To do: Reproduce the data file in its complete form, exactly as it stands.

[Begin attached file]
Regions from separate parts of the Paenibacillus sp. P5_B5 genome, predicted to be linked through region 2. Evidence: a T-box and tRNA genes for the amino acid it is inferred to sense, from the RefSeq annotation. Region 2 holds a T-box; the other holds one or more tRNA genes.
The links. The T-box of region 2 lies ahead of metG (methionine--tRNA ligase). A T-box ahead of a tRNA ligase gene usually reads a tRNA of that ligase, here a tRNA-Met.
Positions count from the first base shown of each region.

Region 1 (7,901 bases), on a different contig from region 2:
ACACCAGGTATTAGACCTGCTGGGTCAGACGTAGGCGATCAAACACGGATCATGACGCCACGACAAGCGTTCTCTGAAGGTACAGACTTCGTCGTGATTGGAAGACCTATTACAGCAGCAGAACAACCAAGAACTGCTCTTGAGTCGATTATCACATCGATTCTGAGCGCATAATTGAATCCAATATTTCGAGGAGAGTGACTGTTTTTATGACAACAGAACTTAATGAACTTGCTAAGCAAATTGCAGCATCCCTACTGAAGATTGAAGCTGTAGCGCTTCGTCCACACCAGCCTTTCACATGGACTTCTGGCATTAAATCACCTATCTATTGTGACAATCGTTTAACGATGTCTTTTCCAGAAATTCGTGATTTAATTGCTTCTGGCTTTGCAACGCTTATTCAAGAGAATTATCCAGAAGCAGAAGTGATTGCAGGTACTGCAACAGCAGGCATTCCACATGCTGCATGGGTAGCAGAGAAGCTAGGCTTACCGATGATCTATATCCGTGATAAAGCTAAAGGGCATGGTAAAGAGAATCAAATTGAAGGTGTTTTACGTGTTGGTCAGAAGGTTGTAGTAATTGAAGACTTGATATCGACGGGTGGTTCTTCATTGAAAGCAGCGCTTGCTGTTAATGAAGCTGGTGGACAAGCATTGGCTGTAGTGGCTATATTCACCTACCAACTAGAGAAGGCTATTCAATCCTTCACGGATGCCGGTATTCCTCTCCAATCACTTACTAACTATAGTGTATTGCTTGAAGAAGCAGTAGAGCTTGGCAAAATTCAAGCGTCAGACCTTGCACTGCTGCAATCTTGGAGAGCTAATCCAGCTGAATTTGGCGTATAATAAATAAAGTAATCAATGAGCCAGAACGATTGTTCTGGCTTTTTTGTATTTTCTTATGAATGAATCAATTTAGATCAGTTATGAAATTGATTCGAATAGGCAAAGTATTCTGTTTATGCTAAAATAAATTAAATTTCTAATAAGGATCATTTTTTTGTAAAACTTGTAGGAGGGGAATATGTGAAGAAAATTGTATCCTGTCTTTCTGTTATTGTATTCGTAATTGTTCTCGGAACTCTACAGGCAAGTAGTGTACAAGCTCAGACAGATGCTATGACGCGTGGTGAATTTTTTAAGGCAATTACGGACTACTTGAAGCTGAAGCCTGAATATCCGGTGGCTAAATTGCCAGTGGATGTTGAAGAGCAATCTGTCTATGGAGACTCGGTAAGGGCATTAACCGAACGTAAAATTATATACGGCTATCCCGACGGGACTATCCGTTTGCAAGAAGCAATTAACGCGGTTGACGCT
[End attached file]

Regions from separate parts of the Paenibacillus sp. P5_B5 genome, predicted to be linked through region 2. Evidence: a T-box and tRNA genes for the amino acid it is inferred to sense, from the RefSeq annotation. Region 2 holds a T-box; the other holds one or more tRNA genes.
The links. The T-box of region 2 lies ahead of metG (methionine--tRNA ligase). A T-box ahead of a tRNA ligase gene usually reads a tRNA of that ligase, here a tRNA-Met.
Positions count from the first base shown of each region.

Region 1 (7,901 bases), on a different contig from region 2:
ACACCAGGTATTAGACCTGCTGGGTCAGACGTAGGCGATCAAACACGGATCATGACGCCACGACAAGCGTTCTCTGAAGGTACAGACTTCGTCGTGATTGGAAGACCTATTACAGCAGCAGAACAACCAAGAACTGCTCTTGAGTCGATTATCACATCGATTCTGAGCGCATAATTGAATCCAATATTTCGAGGAGAGTGACTGTTTTTATGACAACAGAACTTAATGAACTTGCTAAGCAAATTGCAGCATCCCTACTGAAGATTGAAGCTGTAGCGCTTCGTCCACACCAGCCTTTCACATGGACTTCTGGCATTAAATCACCTATCTATTGTGACAATCGTTTAACGATGTCTTTTCCAGAAATTCGTGATTTAATTGCTTCTGGCTTTGCAACGCTTATTCAAGAGAATTATCCAGAAGCAGAAGTGATTGCAGGTACTGCAACAGCAGGCATTCCACATGCTGCATGGGTAGCAGAGAAGCTAGGCTTACCGATGATCTATATCCGTGATAAAGCTAAAGGGCATGGTAAAGAGAATCAAATTGAAGGTGTTTTACGTGTTGGTCAGAAGGTTGTAGTAATTGAAGACTTGATATCGACGGGTGGTTCTTCATTGAAAGCAGCGCTTGCTGTTAATGAAGCTGGTGGACAAGCATTGGCTGTAGTGGCTATATTCACCTACCAACTAGAGAAGGCTATTCAATCCTTCACGGATGCCGGTATTCCTCTCCAATCACTTACTAACTATAGTGTATTGCTTGAAGAAGCAGTAGAGCTTGGCAAAATTCAAGCGTCAGACCTTGCACTGCTGCAATCTTGGAGAGCTAATCCAGCTGAATTTGGCGTATAATAAATAAAGTAATCAATGAGCCAGAACGATTGTTCTGGCTTTTTTGTATTTTCTTATGAATGAATCAATTTAGATCAGTTATGAAATTGATTCGAATAGGCAAAGTATTCTGTTTATGCTAAAATAAATTAAATTTCTAATAAGGATCATTTTTTTGTAAAACTTGTAGGAGGGGAATATGTGAAGAAAATTGTATCCTGTCTTTCTGTTATTGTATTCGTAATTGTTCTCGGAACTCTACAGGCAAGTAGTGTACAAGCTCAGACAGATGCTATGACGCGTGGTGAATTTTTTAAGGCAATTACGGACTACTTGAAGCTGAAGCCTGAATATCCGGTGGCTAAATTGCCAGTGGATGTTGAAGAGCAATCTGTCTATGGAGACTCGGTAAGGGCATTAACCGAACGTAAAATTATATACGGCTATCCCGACGGGACTATCCGTTTGCAAGAAGCAATTAACGCGGTTGACGCT